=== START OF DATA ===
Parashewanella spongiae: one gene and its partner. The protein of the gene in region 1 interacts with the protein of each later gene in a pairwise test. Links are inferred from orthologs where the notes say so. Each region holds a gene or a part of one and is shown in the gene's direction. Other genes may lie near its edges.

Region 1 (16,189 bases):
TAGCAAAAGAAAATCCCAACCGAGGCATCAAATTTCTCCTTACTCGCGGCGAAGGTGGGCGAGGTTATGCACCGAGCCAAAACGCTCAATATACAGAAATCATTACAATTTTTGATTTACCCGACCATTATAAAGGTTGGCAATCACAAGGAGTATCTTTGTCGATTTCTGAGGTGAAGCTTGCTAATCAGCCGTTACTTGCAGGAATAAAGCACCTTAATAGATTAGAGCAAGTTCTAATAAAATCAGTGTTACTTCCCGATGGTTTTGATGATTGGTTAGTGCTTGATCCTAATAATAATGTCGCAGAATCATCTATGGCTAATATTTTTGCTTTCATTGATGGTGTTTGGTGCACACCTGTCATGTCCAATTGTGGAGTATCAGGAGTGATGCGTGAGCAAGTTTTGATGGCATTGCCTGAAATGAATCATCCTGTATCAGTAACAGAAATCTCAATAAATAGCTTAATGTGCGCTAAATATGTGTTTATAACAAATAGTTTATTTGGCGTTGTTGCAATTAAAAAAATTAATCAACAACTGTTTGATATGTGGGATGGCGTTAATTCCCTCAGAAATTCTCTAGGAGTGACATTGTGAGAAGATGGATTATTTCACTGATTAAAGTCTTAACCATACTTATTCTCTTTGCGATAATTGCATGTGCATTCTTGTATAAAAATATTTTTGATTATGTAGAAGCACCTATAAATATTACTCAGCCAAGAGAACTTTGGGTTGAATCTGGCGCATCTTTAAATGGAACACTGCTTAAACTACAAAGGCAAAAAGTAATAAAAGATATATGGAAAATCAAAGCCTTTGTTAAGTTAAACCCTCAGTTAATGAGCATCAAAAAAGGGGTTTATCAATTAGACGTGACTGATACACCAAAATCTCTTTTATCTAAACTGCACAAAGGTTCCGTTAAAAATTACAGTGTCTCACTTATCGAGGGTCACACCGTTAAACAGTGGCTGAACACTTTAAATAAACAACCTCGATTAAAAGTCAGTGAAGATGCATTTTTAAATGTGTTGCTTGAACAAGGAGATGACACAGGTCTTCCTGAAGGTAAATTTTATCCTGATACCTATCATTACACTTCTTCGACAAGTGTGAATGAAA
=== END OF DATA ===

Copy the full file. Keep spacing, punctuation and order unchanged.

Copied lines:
Parashewanella spongiae: one gene and its partner. The protein of the gene in region 1 interacts with the protein of each later gene in a pairwise test. Links are inferred from orthologs where the notes say so. Each region holds a gene or a part of one and is shown in the gene's direction. Other genes may lie near its edges.

Region 1 (16,189 bases):
TAGCAAAAGAAAATCCCAACCGAGGCATCAAATTTCTCCTTACTCGCGGCGAAGGTGGGCGAGGTTATGCACCGAGCCAAAACGCTCAATATACAGAAATCATTACAATTTTTGATTTACCCGACCATTATAAAGGTTGGCAATCACAAGGAGTATCTTTGTCGATTTCTGAGGTGAAGCTTGCTAATCAGCCGTTACTTGCAGGAATAAAGCACCTTAATAGATTAGAGCAAGTTCTAATAAAATCAGTGTTACTTCCCGATGGTTTTGATGATTGGTTAGTGCTTGATCCTAATAATAATGTCGCAGAATCATCTATGGCTAATATTTTTGCTTTCATTGATGGTGTTTGGTGCACACCTGTCATGTCCAATTGTGGAGTATCAGGAGTGATGCGTGAGCAAGTTTTGATGGCATTGCCTGAAATGAATCATCCTGTATCAGTAACAGAAATCTCAATAAATAGCTTAATGTGCGCTAAATATGTGTTTATAACAAATAGTTTATTTGGCGTTGTTGCAATTAAAAAAATTAATCAACAACTGTTTGATATGTGGGATGGCGTTAATTCCCTCAGAAATTCTCTAGGAGTGACATTGTGAGAAGATGGATTATTTCACTGATTAAAGTCTTAACCATACTTATTCTCTTTGCGATAATTGCATGTGCATTCTTGTATAAAAATATTTTTGATTATGTAGAAGCACCTATAAATATTACTCAGCCAAGAGAACTTTGGGTTGAATCTGGCGCATCTTTAAATGGAACACTGCTTAAACTACAAAGGCAAAAAGTAATAAAAGATATATGGAAAATCAAAGCCTTTGTTAAGTTAAACCCTCAGTTAATGAGCATCAAAAAAGGGGTTTATCAATTAGACGTGACTGATACACCAAAATCTCTTTTATCTAAACTGCACAAAGGTTCCGTTAAAAATTACAGTGTCTCACTTATCGAGGGTCACACCGTTAAACAGTGGCTGAACACTTTAAATAAACAACCTCGATTAAAAGTCAGTGAAGATGCATTTTTAAATGTGTTGCTTGAACAAGGAGATGACACAGGTCTTCCTGAAGGTAAATTTTATCCTGATACCTATCATTACACTTCTTCGACAAGTGTGAATGAAA